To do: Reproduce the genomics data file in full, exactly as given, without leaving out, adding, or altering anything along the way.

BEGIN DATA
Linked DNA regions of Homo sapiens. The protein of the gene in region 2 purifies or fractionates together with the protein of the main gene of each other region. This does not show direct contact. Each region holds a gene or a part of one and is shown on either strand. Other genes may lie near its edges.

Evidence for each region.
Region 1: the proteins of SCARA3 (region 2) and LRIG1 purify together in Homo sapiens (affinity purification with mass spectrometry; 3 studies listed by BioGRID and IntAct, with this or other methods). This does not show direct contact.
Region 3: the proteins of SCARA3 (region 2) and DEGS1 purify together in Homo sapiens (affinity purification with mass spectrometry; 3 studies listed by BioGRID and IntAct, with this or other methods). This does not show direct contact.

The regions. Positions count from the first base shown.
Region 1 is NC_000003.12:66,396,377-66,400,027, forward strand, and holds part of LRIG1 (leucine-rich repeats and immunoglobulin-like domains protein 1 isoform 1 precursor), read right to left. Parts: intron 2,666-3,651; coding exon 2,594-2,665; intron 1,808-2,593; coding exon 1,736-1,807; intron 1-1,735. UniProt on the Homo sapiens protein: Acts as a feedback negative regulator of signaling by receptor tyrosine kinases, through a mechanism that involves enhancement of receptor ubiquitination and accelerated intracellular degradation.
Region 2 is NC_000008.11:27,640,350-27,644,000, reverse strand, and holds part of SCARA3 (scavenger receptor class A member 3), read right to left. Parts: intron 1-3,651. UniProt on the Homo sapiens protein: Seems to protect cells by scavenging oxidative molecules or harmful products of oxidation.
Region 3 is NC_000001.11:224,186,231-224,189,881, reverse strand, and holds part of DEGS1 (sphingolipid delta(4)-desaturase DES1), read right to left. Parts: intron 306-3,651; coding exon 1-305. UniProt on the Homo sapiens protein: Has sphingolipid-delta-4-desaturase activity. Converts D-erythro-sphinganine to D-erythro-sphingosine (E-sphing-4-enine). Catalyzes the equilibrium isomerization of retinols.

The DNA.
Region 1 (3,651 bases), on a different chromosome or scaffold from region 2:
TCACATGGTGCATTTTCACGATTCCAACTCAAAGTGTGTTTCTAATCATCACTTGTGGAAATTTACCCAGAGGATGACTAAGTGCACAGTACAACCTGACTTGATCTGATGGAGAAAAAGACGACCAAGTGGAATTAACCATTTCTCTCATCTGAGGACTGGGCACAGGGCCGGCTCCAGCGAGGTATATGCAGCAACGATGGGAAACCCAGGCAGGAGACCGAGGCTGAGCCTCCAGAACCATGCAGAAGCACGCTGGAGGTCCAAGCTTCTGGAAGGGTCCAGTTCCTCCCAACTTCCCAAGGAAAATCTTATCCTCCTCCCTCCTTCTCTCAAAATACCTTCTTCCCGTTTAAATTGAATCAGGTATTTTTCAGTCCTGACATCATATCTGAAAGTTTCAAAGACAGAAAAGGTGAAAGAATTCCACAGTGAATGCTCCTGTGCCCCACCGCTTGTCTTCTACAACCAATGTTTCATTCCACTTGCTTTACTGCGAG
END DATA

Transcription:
Linked DNA regions of Homo sapiens. The protein of the gene in region 2 purifies or fractionates together with the protein of the main gene of each other region. This does not show direct contact. Each region holds a gene or a part of one and is shown on either strand. Other genes may lie near its edges.

Evidence for each region.
Region 1: the proteins of SCARA3 (region 2) and LRIG1 purify together in Homo sapiens (affinity purification with mass spectrometry; 3 studies listed by BioGRID and IntAct, with this or other methods). This does not show direct contact.
Region 3: the proteins of SCARA3 (region 2) and DEGS1 purify together in Homo sapiens (affinity purification with mass spectrometry; 3 studies listed by BioGRID and IntAct, with this or other methods). This does not show direct contact.

The regions. Positions count from the first base shown.
Region 1 is NC_000003.12:66,396,377-66,400,027, forward strand, and holds part of LRIG1 (leucine-rich repeats and immunoglobulin-like domains protein 1 isoform 1 precursor), read right to left. Parts: intron 2,666-3,651; coding exon 2,594-2,665; intron 1,808-2,593; coding exon 1,736-1,807; intron 1-1,735. UniProt on the Homo sapiens protein: Acts as a feedback negative regulator of signaling by receptor tyrosine kinases, through a mechanism that involves enhancement of receptor ubiquitination and accelerated intracellular degradation.
Region 2 is NC_000008.11:27,640,350-27,644,000, reverse strand, and holds part of SCARA3 (scavenger receptor class A member 3), read right to left. Parts: intron 1-3,651. UniProt on the Homo sapiens protein: Seems to protect cells by scavenging oxidative molecules or harmful products of oxidation.
Region 3 is NC_000001.11:224,186,231-224,189,881, reverse strand, and holds part of DEGS1 (sphingolipid delta(4)-desaturase DES1), read right to left. Parts: intron 306-3,651; coding exon 1-305. UniProt on the Homo sapiens protein: Has sphingolipid-delta-4-desaturase activity. Converts D-erythro-sphinganine to D-erythro-sphingosine (E-sphing-4-enine). Catalyzes the equilibrium isomerization of retinols.

The DNA.
Region 1 (3,651 bases), on a different chromosome or scaffold from region 2:
TCACATGGTGCATTTTCACGATTCCAACTCAAAGTGTGTTTCTAATCATCACTTGTGGAAATTTACCCAGAGGATGACTAAGTGCACAGTACAACCTGACTTGATCTGATGGAGAAAAAGACGACCAAGTGGAATTAACCATTTCTCTCATCTGAGGACTGGGCACAGGGCCGGCTCCAGCGAGGTATATGCAGCAACGATGGGAAACCCAGGCAGGAGACCGAGGCTGAGCCTCCAGAACCATGCAGAAGCACGCTGGAGGTCCAAGCTTCTGGAAGGGTCCAGTTCCTCCCAACTTCCCAAGGAAAATCTTATCCTCCTCCCTCCTTCTCTCAAAATACCTTCTTCCCGTTTAAATTGAATCAGGTATTTTTCAGTCCTGACATCATATCTGAAAGTTTCAAAGACAGAAAAGGTGAAAGAATTCCACAGTGAATGCTCCTGTGCCCCACCGCTTGTCTTCTACAACCAATGTTTCATTCCACTTGCTTTACTGCGAG